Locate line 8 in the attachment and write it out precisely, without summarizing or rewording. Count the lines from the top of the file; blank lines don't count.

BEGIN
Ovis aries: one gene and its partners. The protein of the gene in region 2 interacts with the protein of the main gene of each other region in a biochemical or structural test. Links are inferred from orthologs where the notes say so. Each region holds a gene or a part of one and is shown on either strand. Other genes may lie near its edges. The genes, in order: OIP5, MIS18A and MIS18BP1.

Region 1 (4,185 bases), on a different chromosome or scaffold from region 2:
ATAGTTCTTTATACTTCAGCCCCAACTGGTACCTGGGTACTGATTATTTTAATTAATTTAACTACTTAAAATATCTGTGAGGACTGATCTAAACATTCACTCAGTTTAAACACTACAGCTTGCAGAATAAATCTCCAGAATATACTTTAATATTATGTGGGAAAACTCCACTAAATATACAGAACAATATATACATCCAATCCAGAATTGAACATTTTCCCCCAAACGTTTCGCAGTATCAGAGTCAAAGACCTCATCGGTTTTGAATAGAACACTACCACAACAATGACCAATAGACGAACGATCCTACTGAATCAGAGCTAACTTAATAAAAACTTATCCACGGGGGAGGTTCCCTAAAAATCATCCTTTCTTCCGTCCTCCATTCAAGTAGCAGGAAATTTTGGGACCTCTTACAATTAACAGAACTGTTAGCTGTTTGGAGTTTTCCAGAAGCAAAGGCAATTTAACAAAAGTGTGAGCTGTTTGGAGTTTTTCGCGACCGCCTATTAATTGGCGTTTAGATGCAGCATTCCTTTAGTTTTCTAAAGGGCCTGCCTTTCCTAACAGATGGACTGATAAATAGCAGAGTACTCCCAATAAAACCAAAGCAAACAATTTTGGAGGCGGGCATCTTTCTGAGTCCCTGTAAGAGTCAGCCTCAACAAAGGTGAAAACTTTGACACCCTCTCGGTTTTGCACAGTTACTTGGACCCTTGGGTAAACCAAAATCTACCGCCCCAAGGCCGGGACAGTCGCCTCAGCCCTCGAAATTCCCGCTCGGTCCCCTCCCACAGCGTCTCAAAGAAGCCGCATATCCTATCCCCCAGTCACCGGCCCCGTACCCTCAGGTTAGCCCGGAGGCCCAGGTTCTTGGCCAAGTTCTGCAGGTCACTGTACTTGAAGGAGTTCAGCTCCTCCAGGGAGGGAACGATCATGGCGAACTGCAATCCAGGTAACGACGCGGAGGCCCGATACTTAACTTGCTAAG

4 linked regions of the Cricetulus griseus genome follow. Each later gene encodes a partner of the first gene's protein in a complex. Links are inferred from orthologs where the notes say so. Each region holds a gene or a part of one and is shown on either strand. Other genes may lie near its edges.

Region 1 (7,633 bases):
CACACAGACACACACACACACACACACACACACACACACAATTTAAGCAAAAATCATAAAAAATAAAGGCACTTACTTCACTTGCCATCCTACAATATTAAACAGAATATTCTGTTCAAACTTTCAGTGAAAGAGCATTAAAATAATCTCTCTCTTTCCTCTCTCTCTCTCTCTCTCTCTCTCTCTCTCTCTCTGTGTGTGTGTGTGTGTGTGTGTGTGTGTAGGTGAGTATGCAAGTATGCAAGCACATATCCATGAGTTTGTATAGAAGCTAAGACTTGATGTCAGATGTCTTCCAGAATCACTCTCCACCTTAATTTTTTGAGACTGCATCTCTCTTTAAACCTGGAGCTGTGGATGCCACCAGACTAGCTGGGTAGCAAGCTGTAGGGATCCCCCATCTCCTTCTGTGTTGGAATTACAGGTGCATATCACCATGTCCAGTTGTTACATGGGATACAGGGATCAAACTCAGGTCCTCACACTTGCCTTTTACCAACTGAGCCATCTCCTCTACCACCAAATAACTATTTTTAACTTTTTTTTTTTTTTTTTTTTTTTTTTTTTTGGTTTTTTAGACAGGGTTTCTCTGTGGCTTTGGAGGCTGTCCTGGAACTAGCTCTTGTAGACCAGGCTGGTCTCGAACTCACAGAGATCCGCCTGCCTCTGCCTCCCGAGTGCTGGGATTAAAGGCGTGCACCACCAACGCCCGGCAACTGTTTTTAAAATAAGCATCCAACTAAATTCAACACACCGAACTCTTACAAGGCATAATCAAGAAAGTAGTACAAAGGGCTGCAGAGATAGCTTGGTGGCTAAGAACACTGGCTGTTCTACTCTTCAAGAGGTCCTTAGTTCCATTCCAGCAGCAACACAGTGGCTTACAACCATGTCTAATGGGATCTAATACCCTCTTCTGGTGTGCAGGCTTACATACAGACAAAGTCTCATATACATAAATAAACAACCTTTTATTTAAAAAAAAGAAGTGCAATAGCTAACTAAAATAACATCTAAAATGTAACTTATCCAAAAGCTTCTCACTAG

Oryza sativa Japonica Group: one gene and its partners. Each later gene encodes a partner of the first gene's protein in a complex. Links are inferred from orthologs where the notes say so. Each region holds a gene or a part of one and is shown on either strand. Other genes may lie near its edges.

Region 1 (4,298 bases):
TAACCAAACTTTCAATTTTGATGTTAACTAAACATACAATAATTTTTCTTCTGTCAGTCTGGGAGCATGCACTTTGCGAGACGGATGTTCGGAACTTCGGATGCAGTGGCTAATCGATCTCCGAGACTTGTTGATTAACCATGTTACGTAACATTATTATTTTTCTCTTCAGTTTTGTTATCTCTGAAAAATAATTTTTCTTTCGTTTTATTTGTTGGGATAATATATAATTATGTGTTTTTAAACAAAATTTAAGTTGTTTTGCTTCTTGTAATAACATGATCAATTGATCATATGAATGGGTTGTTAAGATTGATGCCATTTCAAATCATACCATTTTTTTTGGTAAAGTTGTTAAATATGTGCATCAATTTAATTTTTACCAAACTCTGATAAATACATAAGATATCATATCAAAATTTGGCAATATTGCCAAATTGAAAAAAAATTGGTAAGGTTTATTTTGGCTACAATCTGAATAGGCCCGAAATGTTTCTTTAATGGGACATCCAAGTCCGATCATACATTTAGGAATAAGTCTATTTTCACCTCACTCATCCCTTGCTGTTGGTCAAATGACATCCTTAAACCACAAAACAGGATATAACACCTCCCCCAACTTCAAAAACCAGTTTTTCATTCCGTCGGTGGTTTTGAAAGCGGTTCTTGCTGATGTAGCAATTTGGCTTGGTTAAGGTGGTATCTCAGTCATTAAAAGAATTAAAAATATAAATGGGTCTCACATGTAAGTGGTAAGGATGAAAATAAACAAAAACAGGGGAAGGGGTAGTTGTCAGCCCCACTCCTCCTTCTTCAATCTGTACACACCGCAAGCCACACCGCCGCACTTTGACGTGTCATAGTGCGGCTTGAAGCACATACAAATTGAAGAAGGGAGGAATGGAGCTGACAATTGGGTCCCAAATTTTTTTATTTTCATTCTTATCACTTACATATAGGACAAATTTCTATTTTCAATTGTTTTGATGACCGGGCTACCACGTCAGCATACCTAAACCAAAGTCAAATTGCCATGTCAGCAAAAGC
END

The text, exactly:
Region 1 (4,298 bases):